This may be a better game than killing our neighbors because they do not believe in our simulations of God. At least those who espouse these states claim that these states are above any other human aspiration; that once one has experienced them, he is almost unfit for wrath, for pride, for arrogance, for power over others, for group pressure exerted either upon oneself or upon others. One becomes fit only for teaching these states to those who are ready to learn them. The bodhisattva vow is no longer necessary for those who have had direct experience. One be­comes the bodhisattva without the vow. One becomes Buddha without being Buddha.

One becomes content with the minimum necessities for sur­vival on the planetside trip; one cuts back on his use of unnecessary articles—machines, gadgets, and devices. He no longer needs motion pictures, television, dishwashers, or other luxuries. One no longer needs much of what most people value above all else. One no longer needs the excitement of war. One no longer needs to be a slave to destructive thoughts or deeds. One no longer needs to organize.

Krishnamurti’s story of the Devil is pertinent here. Laura Hux­ley furnished me with a copy of it. The Devil was walking down the street with a friend, and they saw a man pick something up, look at it carefully and put it in his pocket. The friend said to the Devil, “What’s that?” The Devil said, “He has found a bit of the truth.” The friend said, “Isn’t that bad for your business?” The Devil said, “No, I am going arrange to have him organize it.”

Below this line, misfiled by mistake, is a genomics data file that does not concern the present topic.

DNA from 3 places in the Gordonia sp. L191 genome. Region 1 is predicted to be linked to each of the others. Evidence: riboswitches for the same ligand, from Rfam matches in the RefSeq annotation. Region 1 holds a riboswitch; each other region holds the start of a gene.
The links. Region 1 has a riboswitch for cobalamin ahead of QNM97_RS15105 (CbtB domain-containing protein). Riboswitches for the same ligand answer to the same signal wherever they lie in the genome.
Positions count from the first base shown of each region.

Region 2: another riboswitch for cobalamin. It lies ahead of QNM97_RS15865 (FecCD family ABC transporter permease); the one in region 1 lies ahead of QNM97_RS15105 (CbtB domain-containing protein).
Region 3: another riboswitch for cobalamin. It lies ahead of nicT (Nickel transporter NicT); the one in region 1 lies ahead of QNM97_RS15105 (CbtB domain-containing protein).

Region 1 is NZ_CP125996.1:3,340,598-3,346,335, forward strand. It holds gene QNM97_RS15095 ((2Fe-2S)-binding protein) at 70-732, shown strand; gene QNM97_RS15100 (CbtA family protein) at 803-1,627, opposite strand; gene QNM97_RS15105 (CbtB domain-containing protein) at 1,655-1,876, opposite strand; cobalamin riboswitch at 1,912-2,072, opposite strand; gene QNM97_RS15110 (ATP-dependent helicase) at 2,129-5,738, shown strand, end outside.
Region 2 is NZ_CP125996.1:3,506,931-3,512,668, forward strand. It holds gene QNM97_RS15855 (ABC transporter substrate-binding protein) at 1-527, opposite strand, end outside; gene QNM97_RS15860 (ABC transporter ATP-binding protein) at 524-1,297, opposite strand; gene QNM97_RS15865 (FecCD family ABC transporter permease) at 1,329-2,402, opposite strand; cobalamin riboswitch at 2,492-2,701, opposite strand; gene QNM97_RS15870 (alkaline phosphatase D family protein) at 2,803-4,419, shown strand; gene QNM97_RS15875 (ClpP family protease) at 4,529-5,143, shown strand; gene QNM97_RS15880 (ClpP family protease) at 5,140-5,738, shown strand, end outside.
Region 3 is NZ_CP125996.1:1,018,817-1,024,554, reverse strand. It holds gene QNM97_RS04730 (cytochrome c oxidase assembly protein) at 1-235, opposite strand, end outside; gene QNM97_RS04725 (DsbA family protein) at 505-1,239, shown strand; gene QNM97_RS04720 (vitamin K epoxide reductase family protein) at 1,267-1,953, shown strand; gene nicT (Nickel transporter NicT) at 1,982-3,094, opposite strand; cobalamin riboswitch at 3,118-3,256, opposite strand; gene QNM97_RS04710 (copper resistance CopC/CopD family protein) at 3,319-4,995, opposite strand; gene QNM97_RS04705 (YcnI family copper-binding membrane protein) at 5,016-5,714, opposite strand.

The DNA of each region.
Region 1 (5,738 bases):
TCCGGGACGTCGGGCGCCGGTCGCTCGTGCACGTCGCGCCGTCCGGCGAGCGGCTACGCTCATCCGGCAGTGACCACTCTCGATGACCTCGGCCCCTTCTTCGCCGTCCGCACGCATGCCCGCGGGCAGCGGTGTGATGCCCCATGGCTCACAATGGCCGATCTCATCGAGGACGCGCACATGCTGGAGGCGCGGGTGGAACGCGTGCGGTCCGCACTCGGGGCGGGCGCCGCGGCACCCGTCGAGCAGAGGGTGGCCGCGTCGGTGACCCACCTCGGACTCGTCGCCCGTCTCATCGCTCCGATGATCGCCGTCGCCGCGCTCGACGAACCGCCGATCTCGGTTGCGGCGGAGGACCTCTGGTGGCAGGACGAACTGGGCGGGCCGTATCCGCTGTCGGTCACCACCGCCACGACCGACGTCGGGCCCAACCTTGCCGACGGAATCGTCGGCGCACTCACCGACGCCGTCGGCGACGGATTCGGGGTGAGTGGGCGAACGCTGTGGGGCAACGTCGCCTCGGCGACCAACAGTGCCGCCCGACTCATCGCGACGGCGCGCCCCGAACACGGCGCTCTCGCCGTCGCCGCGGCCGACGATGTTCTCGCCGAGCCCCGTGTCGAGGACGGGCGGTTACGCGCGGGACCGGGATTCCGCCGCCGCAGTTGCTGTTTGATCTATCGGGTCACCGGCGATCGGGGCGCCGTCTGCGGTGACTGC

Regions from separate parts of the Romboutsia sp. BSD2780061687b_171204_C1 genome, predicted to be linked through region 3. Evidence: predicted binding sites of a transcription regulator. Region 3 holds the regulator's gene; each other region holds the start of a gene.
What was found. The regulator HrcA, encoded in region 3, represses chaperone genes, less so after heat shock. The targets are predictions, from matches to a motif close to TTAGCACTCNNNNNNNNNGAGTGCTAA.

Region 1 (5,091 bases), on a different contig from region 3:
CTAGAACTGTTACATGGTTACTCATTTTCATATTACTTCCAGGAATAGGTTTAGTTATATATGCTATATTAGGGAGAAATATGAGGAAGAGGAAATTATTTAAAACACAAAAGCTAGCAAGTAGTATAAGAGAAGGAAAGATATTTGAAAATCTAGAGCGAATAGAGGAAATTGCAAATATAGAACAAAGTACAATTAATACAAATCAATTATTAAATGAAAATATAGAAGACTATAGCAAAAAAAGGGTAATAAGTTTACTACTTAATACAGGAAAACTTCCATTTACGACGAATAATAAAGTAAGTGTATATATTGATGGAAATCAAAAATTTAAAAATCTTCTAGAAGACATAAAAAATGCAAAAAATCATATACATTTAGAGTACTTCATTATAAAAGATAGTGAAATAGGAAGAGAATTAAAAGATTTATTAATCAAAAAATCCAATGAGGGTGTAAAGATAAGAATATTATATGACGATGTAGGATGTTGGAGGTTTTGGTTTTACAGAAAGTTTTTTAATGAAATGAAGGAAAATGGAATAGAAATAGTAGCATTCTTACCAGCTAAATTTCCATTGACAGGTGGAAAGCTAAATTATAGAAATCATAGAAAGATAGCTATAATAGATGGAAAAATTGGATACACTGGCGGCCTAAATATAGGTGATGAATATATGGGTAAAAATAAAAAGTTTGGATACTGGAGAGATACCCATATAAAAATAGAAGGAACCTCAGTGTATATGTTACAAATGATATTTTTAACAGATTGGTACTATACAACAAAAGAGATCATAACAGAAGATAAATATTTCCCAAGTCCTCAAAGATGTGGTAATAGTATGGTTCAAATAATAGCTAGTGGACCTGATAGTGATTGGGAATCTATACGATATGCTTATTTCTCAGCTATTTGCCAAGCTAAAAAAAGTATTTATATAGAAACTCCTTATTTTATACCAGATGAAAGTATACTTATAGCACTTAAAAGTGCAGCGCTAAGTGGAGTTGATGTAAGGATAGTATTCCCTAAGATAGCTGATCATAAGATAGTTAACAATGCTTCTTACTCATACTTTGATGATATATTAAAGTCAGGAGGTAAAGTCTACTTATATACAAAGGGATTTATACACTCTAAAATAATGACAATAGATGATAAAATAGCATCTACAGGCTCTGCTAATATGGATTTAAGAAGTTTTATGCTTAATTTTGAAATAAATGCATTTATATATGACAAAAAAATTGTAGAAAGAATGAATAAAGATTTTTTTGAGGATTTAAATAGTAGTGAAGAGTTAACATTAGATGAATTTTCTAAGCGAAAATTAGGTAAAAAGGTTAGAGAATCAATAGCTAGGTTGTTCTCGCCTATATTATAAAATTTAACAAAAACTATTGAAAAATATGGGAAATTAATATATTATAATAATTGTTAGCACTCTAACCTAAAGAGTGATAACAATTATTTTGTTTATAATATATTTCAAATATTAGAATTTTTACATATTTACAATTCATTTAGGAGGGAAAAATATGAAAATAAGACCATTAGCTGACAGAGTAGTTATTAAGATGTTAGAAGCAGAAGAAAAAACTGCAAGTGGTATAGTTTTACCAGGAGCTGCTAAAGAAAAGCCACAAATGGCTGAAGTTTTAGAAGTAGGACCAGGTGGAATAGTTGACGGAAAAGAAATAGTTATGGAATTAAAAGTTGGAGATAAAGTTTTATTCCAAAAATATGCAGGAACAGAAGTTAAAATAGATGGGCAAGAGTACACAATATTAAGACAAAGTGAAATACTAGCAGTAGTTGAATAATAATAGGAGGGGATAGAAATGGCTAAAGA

So it behooves us not to organize either the methods or the states which Wolff describes so well. It is better not to try to devise groups, techniques, churches, places, or other forms of human organization to encourage, foster, or force upon others these states. If these states are going to do anything with humanity, they must “creep by contagion,” as it were, from one individual to the next.

God as Consciousness-Without-an-Object, if real, will be ap-perceived and introcepted by more and more of us as we turn toward the inner realities within each of us. If God as Consciousness-Without-an-Object inhabits each of us, we eventually will see this. We will become universally aware. We will realize consciousness as being everywhere and eternal. We will realize that Consciousness-Without-an-Object in each of us is preju­diced and biased because it has linked up with a human brain.



Merrell-Wolff, Franklin, Pathways Through to Space, and The Philos­ophy of Consciousness-Without-an-Object, both New York: Julian Press, 1973-